To The Editor:
Every so often a new trend or buzzword catches the imagination of the cleaning industry. I say “imagination” because these are seldom widely implemented, just imagined as applying to the profession.
Most will remember the Total Quality Management (TQM) phenomenon a few years back. All of us who were intent on turning out only partially clean buildings were snapped to attention by that one.
Then there was the movement toward acquiring ISO certifications that would allow us to fully and accurately document how dirty our buildings were according to internationally accepted record keeping standards.
Just recently (11/06), ISSA introduced the Cleaning Industry Management Standard, adherence to which “demonstrates that the organization is structured to deliver consistent, quality services.”
The document mentions performance outcome only in passing, so this essential to assessing quality service is left indeterminate.
Still, if one does all that is mandated, the outcome will be one of quality, once it is determined what that is.
Splish, splash we’re taking a bath
The biggest splash of all in recent times was that made by tossing the “green cleaning” rock into the janitorial labor pool.
For years, it was taken for granted that a clean building, with clean toilets, washbasins, carpets, and air handling systems would result in a healthier indoor environment.
The natural conclusion by the cleaner’s client was that clean spaces and objects were more attractive to look at, lasted longer before replacement, contributed to the physical health and mental well-being and safety of the building occupants, and, in general, were just a splendid idea.
This was uncommonly known as “Cleaning It to Get It Clean,” CITGIC™ for short. Rhymes with sit kick.
In recent years, Cleaning for Health®
has emerged as the phrase of focus, associated with the industry moving into the green cleaning era.
Obviously, the cleaner’s age-old notion that that which is clean is less contributive to the spread of illness was set aside in order to promote the idea that clean surfaces are less likely to assist in the distribution of disease.
Since that is saying pretty much the same thing, some sought to differentiate the two identical concepts by indicating that formerly cleaners only did their work to get things to look attractive, whereas now they clean to make those same things healthy, which we know has happened because they have enhanced their appearance.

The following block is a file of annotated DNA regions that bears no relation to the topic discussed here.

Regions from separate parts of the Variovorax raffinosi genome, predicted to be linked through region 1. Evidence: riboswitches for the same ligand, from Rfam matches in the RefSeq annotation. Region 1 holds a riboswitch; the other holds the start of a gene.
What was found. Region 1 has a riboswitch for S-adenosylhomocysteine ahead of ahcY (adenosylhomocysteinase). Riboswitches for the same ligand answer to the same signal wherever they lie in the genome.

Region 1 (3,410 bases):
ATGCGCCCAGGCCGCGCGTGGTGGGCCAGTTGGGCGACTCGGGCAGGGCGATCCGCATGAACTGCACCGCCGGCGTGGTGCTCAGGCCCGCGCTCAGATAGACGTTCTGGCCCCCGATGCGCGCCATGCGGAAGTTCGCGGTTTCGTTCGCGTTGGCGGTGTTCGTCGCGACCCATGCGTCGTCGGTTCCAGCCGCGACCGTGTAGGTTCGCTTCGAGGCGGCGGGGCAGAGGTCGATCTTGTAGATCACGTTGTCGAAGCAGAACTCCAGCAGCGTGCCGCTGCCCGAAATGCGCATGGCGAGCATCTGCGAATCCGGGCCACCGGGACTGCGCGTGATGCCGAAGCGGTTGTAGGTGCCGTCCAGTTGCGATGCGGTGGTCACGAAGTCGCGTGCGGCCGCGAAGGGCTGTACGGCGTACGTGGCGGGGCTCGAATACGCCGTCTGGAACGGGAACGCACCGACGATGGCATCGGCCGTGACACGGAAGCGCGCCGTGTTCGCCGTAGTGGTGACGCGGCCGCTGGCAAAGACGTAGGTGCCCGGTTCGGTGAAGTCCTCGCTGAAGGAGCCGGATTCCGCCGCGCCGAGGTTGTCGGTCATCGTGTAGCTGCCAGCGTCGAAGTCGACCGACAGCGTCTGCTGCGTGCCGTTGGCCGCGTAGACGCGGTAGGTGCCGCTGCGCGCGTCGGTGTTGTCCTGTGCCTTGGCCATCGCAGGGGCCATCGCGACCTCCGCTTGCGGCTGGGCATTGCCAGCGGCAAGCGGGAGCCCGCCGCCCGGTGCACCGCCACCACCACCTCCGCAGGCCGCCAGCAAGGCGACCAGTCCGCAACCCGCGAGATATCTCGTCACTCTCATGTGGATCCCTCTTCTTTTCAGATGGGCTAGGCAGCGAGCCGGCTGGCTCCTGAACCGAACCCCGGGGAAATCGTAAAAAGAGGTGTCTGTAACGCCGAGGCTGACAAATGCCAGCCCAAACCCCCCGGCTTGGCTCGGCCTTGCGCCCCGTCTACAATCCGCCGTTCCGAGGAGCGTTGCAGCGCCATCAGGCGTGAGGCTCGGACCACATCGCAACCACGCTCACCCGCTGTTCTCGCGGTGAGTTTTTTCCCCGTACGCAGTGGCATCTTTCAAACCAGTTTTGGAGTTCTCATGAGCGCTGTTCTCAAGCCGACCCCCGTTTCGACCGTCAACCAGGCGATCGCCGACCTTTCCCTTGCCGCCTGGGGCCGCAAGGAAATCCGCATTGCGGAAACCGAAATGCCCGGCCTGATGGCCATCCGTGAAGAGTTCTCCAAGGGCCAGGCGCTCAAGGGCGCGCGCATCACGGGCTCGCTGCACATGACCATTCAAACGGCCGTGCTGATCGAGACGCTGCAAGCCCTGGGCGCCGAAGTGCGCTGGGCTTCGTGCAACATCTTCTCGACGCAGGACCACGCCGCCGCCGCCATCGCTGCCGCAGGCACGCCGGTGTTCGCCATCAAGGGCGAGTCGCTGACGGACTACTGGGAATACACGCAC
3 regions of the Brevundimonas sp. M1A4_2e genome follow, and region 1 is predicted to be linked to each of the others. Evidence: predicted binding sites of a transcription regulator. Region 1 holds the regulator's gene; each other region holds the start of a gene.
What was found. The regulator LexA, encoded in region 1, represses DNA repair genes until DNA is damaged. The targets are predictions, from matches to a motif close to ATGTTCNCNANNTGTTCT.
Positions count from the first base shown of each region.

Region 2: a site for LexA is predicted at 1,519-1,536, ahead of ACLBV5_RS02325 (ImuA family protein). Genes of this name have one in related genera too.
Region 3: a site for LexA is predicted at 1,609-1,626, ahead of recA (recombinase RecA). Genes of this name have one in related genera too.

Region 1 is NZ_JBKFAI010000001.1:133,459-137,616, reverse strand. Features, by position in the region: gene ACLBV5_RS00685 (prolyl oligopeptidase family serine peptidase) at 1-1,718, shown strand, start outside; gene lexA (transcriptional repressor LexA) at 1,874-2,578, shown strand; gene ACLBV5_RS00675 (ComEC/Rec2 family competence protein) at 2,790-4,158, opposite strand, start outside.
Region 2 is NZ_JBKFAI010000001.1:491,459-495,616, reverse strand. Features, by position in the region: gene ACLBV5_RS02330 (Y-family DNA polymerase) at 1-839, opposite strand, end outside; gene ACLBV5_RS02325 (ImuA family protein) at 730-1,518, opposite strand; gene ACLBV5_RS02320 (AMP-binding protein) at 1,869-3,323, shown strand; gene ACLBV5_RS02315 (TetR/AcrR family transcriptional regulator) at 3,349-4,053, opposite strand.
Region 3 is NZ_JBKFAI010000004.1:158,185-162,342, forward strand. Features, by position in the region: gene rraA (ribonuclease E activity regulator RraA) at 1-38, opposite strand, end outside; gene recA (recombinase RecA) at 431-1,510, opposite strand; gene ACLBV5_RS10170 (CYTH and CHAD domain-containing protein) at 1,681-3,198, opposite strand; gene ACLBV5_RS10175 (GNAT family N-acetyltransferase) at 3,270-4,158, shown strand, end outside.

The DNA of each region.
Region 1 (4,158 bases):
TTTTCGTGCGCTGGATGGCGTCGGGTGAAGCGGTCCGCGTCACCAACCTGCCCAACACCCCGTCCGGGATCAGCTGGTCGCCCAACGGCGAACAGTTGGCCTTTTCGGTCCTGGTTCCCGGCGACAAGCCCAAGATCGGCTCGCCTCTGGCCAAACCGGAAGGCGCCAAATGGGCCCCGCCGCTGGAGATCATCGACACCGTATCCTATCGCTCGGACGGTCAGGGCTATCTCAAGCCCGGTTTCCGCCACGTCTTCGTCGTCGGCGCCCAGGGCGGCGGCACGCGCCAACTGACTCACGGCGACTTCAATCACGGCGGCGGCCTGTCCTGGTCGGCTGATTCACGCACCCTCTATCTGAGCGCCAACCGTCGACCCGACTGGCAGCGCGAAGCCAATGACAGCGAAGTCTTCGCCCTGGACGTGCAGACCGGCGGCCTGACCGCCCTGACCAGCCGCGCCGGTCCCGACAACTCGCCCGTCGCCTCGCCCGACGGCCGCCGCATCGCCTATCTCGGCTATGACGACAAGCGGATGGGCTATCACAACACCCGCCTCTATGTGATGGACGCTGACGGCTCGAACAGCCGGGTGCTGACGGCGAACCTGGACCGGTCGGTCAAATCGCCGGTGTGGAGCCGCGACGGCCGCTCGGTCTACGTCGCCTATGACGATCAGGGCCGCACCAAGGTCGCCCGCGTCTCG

So they are healthy and attractive because the cleaning was successful rather than the cleaning being successful because they are attractive and healthy.
If it looks like a duck, etc., it must be a woodpecker
Now what can we do to make something — which is identical to something else — stand out?
How about we say that the first thing was accomplished while poisoning people, and now we are not doing that?
How about telling clients that we are no longer damaging their health by our cleaning efforts as we were in the past?
How about bragging that we are now “green,” which is good, instead of “clean,” which is deadly?
This places us in the position of the one who is asked, “Are you still beating your wife?”
No matter what the answer, there is no really good response to that one.
Try it with me: “Are you still damaging the health of the people in the buildings you clean in order to protect their health?”
Your answer here … No! We are now green.
Yes, that will build confidence and respect in your operation. Just relieve the tension by telling folks that ISSA certifies you can do a good job, whatever that proves to be when someone determines what it is.
You didn’t ask for it, but got it anyway
CITGIC™ by using sound practices now will result in a healthy environment automatically, just as it always has. Sort of the way that greasing the zerks on an auto’s front end results in the steering wheel turning easier. You can’t have one without the other.
So, while you are enthralling your clients with stories of “green” pastures on the other side of the fence, please avoid implying that this is a radical departure from the disastrous ways of the past. There is already enough misleading information out there to go around. Just look at some recent headlines:
- “School regrets hiring ex-con as custodian”
- “Meth means money for cleaner”
- “Janitor nabbed as death-squad killer”
- “JanSan firm settles sex harassment case.”
In an industry filled with ex-cons, murderers, druggies, and sex offenders, why should we wish to add “indoor polluters” to the list?
Seriously, in any city of over 6 million inhabitants, a few of these would fall into the above categories, and the janitorial metropolis is no exception.
However, taken by themselves, such headlines are misleading, are they not? So are broad green cleaning indictments of the past.
Let’s become once again advocates of “Cleaning for Wealth®,” which is the real reason most of us are in the business. To do that, we must avoid the misdirected, and even damaging, concepts that accompany so many popular, even valuable trends, and concentrate on doing a responsible job of cleaning at a fair, yet profitable price.
Determine what we do, do it well, and do it consistently.
That is what most of us have been doing for many years and to imply otherwise diminishes us all.
Lynn E. Krafft
Krafft Cleaning Services